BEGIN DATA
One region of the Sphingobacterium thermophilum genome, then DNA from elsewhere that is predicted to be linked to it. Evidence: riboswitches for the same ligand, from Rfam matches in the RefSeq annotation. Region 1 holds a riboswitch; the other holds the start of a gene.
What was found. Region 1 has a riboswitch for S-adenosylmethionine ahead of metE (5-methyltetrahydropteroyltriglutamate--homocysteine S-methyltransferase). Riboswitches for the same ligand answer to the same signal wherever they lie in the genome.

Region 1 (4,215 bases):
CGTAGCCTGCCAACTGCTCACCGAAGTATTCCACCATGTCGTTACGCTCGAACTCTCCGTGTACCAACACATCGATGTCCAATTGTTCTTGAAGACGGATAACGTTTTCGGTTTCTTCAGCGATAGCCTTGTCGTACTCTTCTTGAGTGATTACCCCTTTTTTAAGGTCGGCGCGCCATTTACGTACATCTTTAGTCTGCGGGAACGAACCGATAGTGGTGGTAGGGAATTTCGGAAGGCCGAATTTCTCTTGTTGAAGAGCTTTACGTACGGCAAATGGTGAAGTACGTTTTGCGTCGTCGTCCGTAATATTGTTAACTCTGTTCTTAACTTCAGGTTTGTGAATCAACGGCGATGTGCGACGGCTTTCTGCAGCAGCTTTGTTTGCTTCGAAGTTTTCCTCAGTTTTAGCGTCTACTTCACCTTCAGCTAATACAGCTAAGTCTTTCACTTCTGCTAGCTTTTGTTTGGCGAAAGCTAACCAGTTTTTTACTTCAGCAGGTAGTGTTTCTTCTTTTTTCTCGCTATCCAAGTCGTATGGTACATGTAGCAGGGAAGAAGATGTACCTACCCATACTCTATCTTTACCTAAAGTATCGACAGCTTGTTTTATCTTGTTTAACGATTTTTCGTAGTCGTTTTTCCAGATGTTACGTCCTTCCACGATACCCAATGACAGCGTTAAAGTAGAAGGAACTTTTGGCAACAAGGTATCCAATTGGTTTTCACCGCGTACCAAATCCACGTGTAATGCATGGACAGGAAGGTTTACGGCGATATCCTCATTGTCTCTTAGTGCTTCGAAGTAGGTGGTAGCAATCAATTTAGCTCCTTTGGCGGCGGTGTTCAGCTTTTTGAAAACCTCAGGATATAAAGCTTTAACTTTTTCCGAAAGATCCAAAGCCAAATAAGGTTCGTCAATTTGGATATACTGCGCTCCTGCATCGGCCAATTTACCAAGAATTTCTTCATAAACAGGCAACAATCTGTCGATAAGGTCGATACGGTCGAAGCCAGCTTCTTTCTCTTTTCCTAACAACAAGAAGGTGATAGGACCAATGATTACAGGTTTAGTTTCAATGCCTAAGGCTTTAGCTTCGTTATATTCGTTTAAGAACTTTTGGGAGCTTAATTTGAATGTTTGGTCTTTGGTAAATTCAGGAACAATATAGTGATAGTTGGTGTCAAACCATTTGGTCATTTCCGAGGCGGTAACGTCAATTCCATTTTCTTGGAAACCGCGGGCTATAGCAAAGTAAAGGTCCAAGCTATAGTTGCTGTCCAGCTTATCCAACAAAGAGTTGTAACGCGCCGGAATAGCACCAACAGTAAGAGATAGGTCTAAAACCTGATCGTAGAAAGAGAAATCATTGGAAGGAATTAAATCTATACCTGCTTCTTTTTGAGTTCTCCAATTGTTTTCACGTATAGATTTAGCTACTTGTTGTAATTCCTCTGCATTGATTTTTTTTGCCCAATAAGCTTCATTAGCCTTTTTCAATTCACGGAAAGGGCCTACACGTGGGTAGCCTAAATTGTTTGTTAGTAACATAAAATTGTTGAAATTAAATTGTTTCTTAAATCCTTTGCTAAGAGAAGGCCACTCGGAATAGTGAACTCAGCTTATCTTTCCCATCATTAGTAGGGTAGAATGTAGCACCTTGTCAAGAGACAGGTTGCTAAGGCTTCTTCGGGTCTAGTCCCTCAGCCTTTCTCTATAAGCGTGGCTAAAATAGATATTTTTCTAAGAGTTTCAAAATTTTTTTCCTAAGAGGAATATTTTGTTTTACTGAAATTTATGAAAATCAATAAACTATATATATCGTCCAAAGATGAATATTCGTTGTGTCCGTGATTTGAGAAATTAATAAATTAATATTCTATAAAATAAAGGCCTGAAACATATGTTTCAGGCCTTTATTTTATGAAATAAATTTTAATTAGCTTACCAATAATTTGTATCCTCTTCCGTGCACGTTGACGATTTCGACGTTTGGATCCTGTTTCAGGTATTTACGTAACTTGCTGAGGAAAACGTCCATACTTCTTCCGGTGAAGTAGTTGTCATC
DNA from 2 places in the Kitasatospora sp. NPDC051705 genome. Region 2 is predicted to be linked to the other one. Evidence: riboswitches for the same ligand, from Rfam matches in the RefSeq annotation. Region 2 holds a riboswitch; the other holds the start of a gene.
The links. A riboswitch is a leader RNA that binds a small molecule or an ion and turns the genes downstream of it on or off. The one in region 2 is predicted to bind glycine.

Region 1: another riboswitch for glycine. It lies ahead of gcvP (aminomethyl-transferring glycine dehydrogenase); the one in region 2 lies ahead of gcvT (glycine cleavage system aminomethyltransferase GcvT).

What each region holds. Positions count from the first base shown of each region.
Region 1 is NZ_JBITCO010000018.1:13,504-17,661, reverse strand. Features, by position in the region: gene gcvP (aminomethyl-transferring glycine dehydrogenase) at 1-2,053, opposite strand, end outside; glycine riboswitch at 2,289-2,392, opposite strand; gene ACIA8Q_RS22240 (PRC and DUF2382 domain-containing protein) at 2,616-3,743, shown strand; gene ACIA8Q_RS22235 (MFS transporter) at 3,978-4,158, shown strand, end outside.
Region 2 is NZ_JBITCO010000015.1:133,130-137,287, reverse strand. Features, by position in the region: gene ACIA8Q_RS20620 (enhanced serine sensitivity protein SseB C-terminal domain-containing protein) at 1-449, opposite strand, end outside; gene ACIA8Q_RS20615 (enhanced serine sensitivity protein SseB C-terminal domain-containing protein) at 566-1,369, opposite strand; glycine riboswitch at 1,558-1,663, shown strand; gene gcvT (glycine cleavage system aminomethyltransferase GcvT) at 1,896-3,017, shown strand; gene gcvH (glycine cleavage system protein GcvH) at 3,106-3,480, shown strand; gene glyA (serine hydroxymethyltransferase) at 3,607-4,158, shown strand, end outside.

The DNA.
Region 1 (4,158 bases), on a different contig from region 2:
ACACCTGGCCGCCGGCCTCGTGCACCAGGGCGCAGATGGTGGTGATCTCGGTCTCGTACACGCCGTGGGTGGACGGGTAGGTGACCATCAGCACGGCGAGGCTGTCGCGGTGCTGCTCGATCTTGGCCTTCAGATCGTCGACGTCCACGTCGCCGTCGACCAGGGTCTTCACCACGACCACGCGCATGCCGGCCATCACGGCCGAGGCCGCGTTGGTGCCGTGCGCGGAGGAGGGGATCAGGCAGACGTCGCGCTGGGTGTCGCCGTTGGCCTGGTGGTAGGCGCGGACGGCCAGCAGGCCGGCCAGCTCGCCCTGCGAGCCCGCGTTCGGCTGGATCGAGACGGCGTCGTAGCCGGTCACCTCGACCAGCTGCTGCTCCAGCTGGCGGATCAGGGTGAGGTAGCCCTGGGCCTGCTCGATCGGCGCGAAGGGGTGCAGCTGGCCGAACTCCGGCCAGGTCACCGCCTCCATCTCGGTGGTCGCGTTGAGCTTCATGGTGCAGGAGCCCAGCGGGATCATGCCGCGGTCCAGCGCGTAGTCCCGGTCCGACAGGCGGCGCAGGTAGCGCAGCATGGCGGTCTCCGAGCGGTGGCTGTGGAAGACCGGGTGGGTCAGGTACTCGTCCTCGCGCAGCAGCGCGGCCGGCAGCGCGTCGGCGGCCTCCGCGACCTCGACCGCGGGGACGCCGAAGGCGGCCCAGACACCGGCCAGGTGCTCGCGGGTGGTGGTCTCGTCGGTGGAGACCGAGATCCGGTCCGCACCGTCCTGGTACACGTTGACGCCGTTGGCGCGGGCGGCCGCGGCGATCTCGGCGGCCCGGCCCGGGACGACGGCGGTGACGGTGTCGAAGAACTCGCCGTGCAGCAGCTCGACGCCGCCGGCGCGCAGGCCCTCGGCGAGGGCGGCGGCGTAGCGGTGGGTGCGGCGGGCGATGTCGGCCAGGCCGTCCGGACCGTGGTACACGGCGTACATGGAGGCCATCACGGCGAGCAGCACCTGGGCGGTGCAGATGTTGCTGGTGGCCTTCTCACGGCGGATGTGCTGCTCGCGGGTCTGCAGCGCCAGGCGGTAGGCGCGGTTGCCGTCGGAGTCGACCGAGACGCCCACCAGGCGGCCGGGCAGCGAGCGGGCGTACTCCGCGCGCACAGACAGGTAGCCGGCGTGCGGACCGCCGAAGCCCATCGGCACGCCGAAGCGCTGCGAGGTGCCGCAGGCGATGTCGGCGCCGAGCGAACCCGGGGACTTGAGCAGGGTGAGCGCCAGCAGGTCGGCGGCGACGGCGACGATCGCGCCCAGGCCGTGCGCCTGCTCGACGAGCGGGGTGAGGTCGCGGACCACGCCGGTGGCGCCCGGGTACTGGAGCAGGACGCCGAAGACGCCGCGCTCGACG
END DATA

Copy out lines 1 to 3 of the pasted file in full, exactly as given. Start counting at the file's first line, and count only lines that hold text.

One region of the Sphingobacterium thermophilum genome, then DNA from elsewhere that is predicted to be linked to it. Evidence: riboswitches for the same ligand, from Rfam matches in the RefSeq annotation. Region 1 holds a riboswitch; the other holds the start of a gene.
What was found. Region 1 has a riboswitch for S-adenosylmethionine ahead of metE (5-methyltetrahydropteroyltriglutamate--homocysteine S-methyltransferase). Riboswitches for the same ligand answer to the same signal wherever they lie in the genome.

Region 1 (4,215 bases):